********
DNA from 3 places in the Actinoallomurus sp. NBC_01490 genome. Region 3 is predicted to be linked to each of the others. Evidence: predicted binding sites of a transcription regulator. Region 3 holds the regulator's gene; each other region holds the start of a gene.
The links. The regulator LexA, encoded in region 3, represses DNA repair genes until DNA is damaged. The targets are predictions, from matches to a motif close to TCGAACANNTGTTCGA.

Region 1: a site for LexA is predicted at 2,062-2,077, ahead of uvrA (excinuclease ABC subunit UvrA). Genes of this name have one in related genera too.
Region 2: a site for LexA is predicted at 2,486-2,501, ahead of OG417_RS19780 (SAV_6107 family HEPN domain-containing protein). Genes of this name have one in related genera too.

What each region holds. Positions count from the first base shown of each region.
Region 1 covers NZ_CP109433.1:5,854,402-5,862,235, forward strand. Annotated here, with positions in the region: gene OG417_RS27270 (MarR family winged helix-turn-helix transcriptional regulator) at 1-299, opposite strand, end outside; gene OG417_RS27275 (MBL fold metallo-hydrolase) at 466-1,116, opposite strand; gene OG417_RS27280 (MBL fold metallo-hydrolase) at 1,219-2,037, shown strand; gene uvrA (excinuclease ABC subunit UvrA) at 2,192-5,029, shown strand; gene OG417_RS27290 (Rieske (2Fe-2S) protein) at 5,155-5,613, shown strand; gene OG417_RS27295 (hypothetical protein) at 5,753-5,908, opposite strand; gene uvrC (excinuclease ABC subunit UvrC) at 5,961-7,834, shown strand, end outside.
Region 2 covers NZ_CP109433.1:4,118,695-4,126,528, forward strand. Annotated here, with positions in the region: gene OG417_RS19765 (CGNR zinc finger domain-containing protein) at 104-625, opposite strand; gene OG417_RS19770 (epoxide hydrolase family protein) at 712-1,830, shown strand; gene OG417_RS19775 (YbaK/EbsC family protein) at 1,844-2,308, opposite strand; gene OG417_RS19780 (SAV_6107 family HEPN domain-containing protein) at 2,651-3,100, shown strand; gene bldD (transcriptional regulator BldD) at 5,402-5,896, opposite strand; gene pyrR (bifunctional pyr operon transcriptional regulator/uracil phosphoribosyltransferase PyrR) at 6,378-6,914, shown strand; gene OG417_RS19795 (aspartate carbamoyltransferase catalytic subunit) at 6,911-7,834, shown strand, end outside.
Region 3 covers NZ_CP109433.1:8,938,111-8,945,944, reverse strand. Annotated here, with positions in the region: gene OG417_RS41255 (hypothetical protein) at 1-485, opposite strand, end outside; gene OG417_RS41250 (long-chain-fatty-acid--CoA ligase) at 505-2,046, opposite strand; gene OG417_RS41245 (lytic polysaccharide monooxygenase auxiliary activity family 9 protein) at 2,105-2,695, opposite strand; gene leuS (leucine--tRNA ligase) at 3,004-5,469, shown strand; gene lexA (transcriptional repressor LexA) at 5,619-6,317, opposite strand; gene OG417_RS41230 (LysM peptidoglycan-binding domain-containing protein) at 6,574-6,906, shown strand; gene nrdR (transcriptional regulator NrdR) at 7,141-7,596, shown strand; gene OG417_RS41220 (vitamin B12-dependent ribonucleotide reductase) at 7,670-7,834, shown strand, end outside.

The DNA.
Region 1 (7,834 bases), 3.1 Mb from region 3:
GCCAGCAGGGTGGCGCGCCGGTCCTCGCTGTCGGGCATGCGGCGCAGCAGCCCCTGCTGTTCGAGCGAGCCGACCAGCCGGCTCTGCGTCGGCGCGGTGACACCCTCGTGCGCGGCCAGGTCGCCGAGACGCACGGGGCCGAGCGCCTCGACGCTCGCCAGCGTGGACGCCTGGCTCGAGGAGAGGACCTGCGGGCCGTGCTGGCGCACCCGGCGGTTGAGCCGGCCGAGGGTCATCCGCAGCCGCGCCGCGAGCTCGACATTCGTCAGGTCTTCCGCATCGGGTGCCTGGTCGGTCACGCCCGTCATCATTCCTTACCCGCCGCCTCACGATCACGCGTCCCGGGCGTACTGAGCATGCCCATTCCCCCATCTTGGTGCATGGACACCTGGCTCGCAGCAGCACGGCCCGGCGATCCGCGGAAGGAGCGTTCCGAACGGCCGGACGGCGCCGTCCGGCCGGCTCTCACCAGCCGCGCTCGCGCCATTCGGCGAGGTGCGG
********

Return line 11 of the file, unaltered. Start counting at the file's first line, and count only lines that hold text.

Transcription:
GCCAGCAGGGTGGCGCGCCGGTCCTCGCTGTCGGGCATGCGGCGCAGCAGCCCCTGCTGTTCGAGCGAGCCGACCAGCCGGCTCTGCGTCGGCGCGGTGACACCCTCGTGCGCGGCCAGGTCGCCGAGACGCACGGGGCCGAGCGCCTCGACGCTCGCCAGCGTGGACGCCTGGCTCGAGGAGAGGACCTGCGGGCCGTGCTGGCGCACCCGGCGGTTGAGCCGGCCGAGGGTCATCCGCAGCCGCGCCGCGAGCTCGACATTCGTCAGGTCTTCCGCATCGGGTGCCTGGTCGGTCACGCCCGTCATCATTCCTTACCCGCCGCCTCACGATCACGCGTCCCGGGCGTACTGAGCATGCCCATTCCCCCATCTTGGTGCATGGACACCTGGCTCGCAGCAGCACGGCCCGGCGATCCGCGGAAGGAGCGTTCCGAACGGCCGGACGGCGCCGTCCGGCCGGCTCTCACCAGCCGCGCTCGCGCCATTCGGCGAGGTGCGG